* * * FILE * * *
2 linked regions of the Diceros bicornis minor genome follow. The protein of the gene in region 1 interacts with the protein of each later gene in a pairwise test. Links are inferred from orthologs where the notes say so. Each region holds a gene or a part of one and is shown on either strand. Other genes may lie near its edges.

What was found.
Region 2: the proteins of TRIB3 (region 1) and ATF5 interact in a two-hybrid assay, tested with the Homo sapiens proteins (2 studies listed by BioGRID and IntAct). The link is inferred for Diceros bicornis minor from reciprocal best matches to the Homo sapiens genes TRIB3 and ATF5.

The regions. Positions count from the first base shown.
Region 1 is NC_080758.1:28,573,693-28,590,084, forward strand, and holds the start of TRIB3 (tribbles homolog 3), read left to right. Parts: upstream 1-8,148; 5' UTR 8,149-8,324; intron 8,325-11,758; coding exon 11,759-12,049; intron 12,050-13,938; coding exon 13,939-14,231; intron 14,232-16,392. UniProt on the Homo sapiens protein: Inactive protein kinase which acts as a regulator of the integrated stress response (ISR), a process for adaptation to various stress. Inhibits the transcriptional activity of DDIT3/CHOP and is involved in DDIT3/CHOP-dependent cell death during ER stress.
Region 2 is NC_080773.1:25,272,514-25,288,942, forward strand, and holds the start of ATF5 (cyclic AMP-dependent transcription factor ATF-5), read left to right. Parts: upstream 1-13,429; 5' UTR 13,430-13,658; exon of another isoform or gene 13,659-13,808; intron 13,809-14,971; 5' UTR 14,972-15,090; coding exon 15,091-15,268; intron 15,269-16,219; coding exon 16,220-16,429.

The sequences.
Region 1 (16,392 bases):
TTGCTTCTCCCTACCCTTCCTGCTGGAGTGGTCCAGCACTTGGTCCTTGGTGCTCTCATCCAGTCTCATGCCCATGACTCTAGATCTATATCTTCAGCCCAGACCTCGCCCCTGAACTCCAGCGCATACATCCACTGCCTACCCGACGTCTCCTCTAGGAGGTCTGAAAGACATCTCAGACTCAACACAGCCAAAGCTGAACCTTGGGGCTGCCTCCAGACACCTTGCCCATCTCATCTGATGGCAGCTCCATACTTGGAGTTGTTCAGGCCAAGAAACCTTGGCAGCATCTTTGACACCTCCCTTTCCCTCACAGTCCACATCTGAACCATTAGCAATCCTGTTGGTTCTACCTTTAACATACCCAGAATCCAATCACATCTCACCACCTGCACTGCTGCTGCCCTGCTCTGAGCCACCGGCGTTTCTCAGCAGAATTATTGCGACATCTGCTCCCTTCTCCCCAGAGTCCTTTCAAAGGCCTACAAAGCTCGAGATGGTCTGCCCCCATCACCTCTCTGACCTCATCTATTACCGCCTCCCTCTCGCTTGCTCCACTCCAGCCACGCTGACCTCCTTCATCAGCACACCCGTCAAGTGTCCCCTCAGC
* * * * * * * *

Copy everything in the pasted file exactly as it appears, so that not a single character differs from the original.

2 linked regions of the Diceros bicornis minor genome follow. The protein of the gene in region 1 interacts with the protein of each later gene in a pairwise test. Links are inferred from orthologs where the notes say so. Each region holds a gene or a part of one and is shown on either strand. Other genes may lie near its edges.

What was found.
Region 2: the proteins of TRIB3 (region 1) and ATF5 interact in a two-hybrid assay, tested with the Homo sapiens proteins (2 studies listed by BioGRID and IntAct). The link is inferred for Diceros bicornis minor from reciprocal best matches to the Homo sapiens genes TRIB3 and ATF5.

The regions. Positions count from the first base shown.
Region 1 is NC_080758.1:28,573,693-28,590,084, forward strand, and holds the start of TRIB3 (tribbles homolog 3), read left to right. Parts: upstream 1-8,148; 5' UTR 8,149-8,324; intron 8,325-11,758; coding exon 11,759-12,049; intron 12,050-13,938; coding exon 13,939-14,231; intron 14,232-16,392. UniProt on the Homo sapiens protein: Inactive protein kinase which acts as a regulator of the integrated stress response (ISR), a process for adaptation to various stress. Inhibits the transcriptional activity of DDIT3/CHOP and is involved in DDIT3/CHOP-dependent cell death during ER stress.
Region 2 is NC_080773.1:25,272,514-25,288,942, forward strand, and holds the start of ATF5 (cyclic AMP-dependent transcription factor ATF-5), read left to right. Parts: upstream 1-13,429; 5' UTR 13,430-13,658; exon of another isoform or gene 13,659-13,808; intron 13,809-14,971; 5' UTR 14,972-15,090; coding exon 15,091-15,268; intron 15,269-16,219; coding exon 16,220-16,429.

The sequences.
Region 1 (16,392 bases):
TTGCTTCTCCCTACCCTTCCTGCTGGAGTGGTCCAGCACTTGGTCCTTGGTGCTCTCATCCAGTCTCATGCCCATGACTCTAGATCTATATCTTCAGCCCAGACCTCGCCCCTGAACTCCAGCGCATACATCCACTGCCTACCCGACGTCTCCTCTAGGAGGTCTGAAAGACATCTCAGACTCAACACAGCCAAAGCTGAACCTTGGGGCTGCCTCCAGACACCTTGCCCATCTCATCTGATGGCAGCTCCATACTTGGAGTTGTTCAGGCCAAGAAACCTTGGCAGCATCTTTGACACCTCCCTTTCCCTCACAGTCCACATCTGAACCATTAGCAATCCTGTTGGTTCTACCTTTAACATACCCAGAATCCAATCACATCTCACCACCTGCACTGCTGCTGCCCTGCTCTGAGCCACCGGCGTTTCTCAGCAGAATTATTGCGACATCTGCTCCCTTCTCCCCAGAGTCCTTTCAAAGGCCTACAAAGCTCGAGATGGTCTGCCCCCATCACCTCTCTGACCTCATCTATTACCGCCTCCCTCTCGCTTGCTCCACTCCAGCCACGCTGACCTCCTTCATCAGCACACCCGTCAAGTGTCCCCTCAGC